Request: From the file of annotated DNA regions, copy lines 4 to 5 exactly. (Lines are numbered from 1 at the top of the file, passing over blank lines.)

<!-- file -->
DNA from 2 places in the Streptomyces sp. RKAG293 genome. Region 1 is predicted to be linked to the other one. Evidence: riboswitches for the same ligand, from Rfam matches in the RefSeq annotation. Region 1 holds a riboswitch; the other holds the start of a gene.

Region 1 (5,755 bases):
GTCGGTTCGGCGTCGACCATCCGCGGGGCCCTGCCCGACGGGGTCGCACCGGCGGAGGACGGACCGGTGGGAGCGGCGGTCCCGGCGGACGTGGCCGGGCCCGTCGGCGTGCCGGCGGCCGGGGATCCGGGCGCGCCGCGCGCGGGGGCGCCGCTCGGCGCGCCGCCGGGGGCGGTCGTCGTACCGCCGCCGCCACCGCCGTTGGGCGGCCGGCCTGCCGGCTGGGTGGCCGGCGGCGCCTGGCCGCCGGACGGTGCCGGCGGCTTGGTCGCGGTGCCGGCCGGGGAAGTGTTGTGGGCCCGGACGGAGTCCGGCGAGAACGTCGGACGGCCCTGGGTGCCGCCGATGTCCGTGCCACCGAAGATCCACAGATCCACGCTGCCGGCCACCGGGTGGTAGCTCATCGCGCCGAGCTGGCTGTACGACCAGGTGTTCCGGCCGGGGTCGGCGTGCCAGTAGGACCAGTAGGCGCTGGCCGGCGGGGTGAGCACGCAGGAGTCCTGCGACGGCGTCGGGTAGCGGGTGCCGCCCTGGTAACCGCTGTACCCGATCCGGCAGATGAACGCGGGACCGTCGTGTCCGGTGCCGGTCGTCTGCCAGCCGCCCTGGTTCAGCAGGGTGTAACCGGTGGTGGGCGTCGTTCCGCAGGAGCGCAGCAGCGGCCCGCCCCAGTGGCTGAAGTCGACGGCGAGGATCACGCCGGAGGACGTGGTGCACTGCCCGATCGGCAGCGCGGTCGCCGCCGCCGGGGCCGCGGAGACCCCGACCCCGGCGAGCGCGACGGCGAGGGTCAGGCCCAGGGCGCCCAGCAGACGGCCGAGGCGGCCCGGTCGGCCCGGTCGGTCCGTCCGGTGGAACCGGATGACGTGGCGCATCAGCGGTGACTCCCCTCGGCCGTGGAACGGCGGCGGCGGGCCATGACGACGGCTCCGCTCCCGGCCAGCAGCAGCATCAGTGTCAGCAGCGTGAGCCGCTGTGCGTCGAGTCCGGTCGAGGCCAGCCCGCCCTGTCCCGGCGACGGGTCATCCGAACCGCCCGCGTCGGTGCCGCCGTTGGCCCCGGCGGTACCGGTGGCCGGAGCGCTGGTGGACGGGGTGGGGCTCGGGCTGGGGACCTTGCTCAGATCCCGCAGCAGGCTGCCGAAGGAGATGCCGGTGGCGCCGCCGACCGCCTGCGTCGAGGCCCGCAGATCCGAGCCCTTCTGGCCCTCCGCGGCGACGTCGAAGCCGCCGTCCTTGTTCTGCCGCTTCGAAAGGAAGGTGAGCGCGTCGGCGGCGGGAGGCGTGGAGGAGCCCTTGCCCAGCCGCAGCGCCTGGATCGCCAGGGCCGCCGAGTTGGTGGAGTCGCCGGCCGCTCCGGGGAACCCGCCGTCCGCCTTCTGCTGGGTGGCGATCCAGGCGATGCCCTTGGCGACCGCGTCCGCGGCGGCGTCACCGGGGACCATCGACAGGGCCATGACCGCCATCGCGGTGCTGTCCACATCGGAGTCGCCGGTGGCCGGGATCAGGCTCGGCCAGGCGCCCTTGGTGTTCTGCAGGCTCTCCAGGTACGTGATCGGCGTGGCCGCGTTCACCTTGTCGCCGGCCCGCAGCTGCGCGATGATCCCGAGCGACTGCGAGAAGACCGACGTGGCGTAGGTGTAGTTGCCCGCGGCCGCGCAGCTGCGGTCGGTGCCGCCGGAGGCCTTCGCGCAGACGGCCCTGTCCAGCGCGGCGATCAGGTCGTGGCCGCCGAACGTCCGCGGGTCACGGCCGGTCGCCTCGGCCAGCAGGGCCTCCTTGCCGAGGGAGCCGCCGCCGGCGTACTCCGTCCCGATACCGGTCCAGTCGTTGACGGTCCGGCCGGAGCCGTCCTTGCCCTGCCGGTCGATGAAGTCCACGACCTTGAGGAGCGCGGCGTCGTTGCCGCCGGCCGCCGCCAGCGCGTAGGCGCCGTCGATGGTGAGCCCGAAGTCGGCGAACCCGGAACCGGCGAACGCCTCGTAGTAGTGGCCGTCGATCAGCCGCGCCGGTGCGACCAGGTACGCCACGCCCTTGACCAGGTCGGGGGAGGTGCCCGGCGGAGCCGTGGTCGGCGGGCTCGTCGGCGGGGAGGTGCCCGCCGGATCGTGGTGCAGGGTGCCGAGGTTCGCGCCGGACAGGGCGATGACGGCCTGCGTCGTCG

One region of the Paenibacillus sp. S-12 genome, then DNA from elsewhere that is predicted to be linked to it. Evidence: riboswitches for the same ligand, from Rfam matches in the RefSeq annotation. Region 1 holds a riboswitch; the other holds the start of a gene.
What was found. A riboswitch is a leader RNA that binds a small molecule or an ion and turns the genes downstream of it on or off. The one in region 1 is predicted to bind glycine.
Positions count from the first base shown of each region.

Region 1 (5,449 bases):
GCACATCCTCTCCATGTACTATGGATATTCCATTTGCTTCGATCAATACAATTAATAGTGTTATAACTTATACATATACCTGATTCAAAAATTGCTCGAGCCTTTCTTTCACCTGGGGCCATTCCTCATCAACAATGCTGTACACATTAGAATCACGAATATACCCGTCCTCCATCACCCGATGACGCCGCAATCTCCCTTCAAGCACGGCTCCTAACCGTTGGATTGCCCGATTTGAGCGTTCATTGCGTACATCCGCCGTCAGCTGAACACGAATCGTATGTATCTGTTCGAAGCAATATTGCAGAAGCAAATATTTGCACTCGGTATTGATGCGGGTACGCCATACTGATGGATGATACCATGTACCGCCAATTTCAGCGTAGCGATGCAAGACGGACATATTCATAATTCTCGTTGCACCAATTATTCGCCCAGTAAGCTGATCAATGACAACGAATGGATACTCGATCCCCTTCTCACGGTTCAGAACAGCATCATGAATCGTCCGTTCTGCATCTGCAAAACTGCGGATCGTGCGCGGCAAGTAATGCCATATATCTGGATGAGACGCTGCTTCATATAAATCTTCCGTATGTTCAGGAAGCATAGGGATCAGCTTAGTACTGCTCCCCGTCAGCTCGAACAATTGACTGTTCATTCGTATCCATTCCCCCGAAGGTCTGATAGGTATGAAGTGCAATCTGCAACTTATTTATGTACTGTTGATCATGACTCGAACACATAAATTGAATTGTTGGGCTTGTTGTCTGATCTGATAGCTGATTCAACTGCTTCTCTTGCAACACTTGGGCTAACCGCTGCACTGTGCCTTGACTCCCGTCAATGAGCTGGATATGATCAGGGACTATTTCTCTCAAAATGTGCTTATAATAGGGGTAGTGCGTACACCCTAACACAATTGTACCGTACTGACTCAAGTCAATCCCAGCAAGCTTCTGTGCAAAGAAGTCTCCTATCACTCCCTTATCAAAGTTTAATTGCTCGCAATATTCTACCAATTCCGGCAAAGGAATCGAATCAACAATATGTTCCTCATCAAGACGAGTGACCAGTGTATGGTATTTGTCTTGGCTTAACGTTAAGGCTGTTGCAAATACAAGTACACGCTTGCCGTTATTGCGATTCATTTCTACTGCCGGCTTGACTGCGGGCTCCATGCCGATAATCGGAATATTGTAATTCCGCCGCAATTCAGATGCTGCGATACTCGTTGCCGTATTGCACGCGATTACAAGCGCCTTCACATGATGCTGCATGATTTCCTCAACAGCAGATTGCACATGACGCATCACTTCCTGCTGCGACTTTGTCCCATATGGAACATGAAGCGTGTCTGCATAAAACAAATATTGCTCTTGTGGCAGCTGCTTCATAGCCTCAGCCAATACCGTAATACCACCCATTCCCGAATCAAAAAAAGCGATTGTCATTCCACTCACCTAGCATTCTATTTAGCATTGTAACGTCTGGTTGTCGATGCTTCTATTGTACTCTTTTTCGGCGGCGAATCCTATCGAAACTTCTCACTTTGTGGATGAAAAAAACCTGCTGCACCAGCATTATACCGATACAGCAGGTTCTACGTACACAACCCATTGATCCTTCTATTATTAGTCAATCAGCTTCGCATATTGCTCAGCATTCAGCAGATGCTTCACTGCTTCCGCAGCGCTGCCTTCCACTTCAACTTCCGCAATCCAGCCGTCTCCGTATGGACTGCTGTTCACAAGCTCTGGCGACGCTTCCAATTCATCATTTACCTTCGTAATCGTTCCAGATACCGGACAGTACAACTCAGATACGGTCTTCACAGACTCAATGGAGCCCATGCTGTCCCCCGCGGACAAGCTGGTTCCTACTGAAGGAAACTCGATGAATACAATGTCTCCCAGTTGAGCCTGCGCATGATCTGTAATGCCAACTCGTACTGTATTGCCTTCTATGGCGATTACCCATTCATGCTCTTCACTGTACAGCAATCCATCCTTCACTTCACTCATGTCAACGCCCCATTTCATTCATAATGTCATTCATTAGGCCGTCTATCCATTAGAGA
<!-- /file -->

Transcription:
One region of the Paenibacillus sp. S-12 genome, then DNA from elsewhere that is predicted to be linked to it. Evidence: riboswitches for the same ligand, from Rfam matches in the RefSeq annotation. Region 1 holds a riboswitch; the other holds the start of a gene.
What was found. A riboswitch is a leader RNA that binds a small molecule or an ion and turns the genes downstream of it on or off. The one in region 1 is predicted to bind glycine.